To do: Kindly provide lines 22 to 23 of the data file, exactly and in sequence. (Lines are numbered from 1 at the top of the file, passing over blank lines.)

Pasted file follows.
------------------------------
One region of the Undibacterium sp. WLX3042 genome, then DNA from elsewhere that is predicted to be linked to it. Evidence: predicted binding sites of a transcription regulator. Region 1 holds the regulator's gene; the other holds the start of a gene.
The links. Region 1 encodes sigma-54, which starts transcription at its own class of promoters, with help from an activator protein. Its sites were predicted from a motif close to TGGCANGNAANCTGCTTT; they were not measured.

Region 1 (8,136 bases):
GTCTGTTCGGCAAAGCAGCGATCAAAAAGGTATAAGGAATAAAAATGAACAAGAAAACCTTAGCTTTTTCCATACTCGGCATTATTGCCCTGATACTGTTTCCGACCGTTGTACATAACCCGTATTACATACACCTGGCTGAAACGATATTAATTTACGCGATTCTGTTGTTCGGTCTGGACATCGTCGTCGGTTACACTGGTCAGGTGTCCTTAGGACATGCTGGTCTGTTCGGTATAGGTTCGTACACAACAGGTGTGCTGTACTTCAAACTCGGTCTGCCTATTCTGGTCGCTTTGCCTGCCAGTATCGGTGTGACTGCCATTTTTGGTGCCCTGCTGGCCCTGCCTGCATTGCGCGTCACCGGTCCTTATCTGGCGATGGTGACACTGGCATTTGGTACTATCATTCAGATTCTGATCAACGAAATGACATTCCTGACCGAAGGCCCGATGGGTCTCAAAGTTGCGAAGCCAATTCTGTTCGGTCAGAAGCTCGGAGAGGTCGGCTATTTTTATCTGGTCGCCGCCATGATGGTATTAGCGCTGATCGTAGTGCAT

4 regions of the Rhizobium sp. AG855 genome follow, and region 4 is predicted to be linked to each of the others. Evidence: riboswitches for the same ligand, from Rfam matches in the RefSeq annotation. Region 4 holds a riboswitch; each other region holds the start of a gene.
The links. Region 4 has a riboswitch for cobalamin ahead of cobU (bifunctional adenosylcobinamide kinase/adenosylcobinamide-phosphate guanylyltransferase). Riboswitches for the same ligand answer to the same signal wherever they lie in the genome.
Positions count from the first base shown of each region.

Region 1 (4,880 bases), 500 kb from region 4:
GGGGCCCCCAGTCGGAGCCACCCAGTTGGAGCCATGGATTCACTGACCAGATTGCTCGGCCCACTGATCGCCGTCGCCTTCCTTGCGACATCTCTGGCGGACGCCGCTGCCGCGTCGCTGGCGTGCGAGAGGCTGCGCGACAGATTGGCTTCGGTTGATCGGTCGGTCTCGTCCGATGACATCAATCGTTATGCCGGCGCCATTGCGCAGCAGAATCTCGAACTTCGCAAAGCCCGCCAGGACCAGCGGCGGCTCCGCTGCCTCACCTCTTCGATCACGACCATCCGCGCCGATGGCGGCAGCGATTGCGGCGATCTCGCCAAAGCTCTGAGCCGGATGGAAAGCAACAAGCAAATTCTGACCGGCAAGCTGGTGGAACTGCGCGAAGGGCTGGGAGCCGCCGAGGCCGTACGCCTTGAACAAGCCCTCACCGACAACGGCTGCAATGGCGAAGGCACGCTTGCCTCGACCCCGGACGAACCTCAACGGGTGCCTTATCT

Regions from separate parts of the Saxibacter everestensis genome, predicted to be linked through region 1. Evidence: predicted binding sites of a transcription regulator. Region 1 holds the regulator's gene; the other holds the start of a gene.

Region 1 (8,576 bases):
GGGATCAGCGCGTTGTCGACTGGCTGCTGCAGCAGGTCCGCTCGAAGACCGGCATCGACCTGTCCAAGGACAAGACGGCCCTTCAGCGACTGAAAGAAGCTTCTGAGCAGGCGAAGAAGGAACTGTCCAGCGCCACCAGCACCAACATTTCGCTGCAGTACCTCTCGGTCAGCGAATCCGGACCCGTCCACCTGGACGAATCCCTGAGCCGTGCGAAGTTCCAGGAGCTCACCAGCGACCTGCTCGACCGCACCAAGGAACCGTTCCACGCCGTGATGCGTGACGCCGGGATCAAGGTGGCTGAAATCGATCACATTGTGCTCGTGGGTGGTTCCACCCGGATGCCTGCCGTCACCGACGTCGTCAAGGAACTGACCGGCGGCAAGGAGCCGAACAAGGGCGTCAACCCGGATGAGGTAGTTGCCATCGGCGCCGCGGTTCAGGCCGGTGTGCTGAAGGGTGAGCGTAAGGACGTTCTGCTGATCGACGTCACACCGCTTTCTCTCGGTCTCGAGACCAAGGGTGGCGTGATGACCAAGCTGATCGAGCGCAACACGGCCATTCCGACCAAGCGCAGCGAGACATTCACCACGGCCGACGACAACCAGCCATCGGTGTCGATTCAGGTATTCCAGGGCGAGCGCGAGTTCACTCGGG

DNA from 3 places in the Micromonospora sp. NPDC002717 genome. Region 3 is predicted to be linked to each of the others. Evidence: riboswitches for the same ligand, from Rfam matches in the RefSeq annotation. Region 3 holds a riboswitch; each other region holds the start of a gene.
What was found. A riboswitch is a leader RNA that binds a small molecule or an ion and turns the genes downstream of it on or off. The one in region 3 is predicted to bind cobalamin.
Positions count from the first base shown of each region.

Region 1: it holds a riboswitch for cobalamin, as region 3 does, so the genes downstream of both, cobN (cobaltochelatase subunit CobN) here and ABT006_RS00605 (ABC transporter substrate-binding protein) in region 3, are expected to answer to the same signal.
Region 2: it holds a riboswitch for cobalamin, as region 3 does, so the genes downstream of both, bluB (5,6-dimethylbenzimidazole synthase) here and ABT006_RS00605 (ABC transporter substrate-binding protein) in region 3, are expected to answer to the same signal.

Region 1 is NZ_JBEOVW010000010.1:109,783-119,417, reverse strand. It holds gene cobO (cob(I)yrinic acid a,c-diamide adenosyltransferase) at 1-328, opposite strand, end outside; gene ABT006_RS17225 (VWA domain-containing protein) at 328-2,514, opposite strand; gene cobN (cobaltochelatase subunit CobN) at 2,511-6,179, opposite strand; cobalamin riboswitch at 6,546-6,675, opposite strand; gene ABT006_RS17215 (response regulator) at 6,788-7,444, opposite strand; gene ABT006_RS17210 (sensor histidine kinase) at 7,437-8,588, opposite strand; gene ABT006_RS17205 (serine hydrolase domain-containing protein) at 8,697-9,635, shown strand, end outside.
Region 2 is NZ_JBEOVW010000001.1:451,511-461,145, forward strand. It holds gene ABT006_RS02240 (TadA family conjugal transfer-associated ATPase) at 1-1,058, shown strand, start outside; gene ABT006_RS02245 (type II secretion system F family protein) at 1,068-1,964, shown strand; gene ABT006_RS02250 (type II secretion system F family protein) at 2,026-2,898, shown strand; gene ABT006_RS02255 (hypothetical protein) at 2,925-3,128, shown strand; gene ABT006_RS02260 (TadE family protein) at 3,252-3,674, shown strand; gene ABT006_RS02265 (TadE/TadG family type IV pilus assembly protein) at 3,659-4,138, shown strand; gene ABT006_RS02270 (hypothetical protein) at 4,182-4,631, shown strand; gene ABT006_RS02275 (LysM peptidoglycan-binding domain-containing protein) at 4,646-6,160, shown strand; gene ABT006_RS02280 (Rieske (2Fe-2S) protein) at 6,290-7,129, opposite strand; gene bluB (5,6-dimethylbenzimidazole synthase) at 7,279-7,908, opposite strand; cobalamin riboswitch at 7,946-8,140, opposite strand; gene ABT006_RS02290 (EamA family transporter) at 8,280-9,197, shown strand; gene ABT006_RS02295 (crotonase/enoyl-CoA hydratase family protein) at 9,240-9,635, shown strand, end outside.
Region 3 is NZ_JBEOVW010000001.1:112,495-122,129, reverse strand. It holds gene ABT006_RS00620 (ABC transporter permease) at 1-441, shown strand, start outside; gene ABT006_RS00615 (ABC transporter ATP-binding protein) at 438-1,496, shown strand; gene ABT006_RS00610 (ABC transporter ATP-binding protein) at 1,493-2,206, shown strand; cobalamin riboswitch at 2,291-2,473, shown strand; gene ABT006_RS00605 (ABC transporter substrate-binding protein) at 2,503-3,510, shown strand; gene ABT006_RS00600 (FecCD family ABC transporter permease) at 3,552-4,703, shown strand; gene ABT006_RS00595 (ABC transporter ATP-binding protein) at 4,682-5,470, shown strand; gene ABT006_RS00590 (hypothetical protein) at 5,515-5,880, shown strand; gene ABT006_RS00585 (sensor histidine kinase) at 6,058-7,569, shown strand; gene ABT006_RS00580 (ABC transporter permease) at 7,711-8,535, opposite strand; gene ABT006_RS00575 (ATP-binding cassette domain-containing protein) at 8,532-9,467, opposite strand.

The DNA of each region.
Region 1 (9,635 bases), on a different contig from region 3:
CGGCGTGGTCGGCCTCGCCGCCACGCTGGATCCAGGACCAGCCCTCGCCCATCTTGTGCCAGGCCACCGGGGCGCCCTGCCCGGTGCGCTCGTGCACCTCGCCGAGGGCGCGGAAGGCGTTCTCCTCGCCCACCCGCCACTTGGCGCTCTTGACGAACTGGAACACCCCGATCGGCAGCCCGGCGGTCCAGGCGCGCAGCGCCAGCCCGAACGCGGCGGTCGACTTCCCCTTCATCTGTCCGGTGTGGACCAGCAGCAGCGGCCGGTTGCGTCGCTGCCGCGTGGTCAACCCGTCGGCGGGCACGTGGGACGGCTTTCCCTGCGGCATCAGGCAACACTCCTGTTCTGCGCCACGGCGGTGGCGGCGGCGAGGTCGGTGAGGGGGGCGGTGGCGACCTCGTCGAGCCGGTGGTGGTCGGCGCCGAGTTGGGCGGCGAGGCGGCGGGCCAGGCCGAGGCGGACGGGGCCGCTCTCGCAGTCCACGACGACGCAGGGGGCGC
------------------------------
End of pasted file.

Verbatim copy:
Region 1 (9,635 bases), on a different contig from region 3:
CGGCGTGGTCGGCCTCGCCGCCACGCTGGATCCAGGACCAGCCCTCGCCCATCTTGTGCCAGGCCACCGGGGCGCCCTGCCCGGTGCGCTCGTGCACCTCGCCGAGGGCGCGGAAGGCGTTCTCCTCGCCCACCCGCCACTTGGCGCTCTTGACGAACTGGAACACCCCGATCGGCAGCCCGGCGGTCCAGGCGCGCAGCGCCAGCCCGAACGCGGCGGTCGACTTCCCCTTCATCTGTCCGGTGTGGACCAGCAGCAGCGGCCGGTTGCGTCGCTGCCGCGTGGTCAACCCGTCGGCGGGCACGTGGGACGGCTTTCCCTGCGGCATCAGGCAACACTCCTGTTCTGCGCCACGGCGGTGGCGGCGGCGAGGTCGGTGAGGGGGGCGGTGGCGACCTCGTCGAGCCGGTGGTGGTCGGCGCCGAGTTGGGCGGCGAGGCGGCGGGCCAGGCCGAGGCGGACGGGGCCGCTCTCGCAGTCCACGACGACGCAGGGGGCGC